In July, 21-year-old Elizabeth Polanco De Los Santos was traveling back to New York with a friend from their vacation in Istanbul. They had decided on a layover in Dubai versus Paris. That decision would prove to have dire consequences.
“We thought it would be a more modern and futuristic city but we were completely wrong,” stated a press release.
Now Polanco De Los Santos faces accusations of “assaulting and insulting” Dubai airport staff. While going through security, the Lehman College student endured an excruciating and degrading search.
The business major “was instructed to take off a waist trainer after undergoing surgery,” according to News Nation Now.
Per the press release, “Elizabeth is mandated by surgeons to wear a medical waist trainer suit (compressor) that goes around her waist, stomach and upper chest…It’s impossible for Elizabeth to take off her compressor and put it back on herself. She dreaded the process.”
“‘I was feeling uncomfortable and afraid. I felt really violated,’ [said Elizabeth]…They were rough, hurting her swollen wounds as they removed the compressor. Elizabeth begged for help to put her compressor back on but they wouldn’t,” the release continued.
De Los Santos alleges “the women gave her ‘nasty stares’ and were laughing in Arabic at her swollen wounds. She needed help getting her waist trainer back off and tapped a security woman for help, but she was detained for allegedly ‘touching the female customs officer’ during the search.”
When the officer filed a complaint against De Los Santos, she was held at a room in the airport for hours. She was then instructed to sign a form, which was written in Arabic, and permitted to leave the airport. But then “hours later she received a travel ban and was ordered to pay a 10,000 AED fine, which equates to $2,722 USD.”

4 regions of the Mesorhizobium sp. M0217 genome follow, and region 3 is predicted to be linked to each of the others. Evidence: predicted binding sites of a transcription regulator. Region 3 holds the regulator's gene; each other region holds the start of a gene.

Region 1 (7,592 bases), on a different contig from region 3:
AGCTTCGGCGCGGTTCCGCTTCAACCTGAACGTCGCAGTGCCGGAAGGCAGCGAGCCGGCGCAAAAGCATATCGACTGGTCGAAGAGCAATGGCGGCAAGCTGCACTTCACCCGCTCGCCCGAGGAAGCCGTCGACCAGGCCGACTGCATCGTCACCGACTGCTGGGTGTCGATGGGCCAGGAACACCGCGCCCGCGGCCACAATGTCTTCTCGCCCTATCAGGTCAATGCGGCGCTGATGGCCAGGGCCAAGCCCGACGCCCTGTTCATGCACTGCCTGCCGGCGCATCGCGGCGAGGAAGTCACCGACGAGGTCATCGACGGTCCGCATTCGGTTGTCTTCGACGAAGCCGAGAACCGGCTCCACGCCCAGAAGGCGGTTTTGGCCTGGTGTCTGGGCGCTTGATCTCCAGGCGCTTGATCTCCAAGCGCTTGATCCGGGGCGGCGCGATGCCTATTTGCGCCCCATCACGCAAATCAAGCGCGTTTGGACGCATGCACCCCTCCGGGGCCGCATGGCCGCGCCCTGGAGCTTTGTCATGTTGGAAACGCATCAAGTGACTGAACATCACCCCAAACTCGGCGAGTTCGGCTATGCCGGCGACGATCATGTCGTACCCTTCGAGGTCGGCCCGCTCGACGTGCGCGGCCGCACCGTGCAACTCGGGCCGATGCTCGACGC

Even though she paid the exorbitant fine, which is usually sufficient as punishment, “customs officials appealed her sentence.” In Dubai, this is legal because the courts automatically allow any appeal, whether the claims are merited or not.
A convoluted legal proceeding is triggered in Dubai when either a criminal or civil case is filed, and the accused is banned from departing.
She has since spent months waging a legal battle in UAE on top of having to spend approximately £41,000 for various expenses and costs of the court.
Detained in Dubai is a charity representing those who are fighting legal challenges in the UAE. The organization’s founder Radha Stirling has indicated that De Los Santos isn’t the only American citizen who’s fallen prey to their “backwards justice system.”
“She’s now been told she has a one-year prison sentence but that if all ‘goes well’, she will only be detained until she can book a flight out of the UAE,” says Stirling.
“Any country where a mere unevidenced allegation can result in lengthy imprisonment is an unacceptable choice for tourists and Dubai needs to work hard to stop this kind of legal abuse,” Stirling added.
Stirling also issued a warning to fellow travelers, stating, “American citizens need to be aware that Dubai is a dangerous place to visit.”
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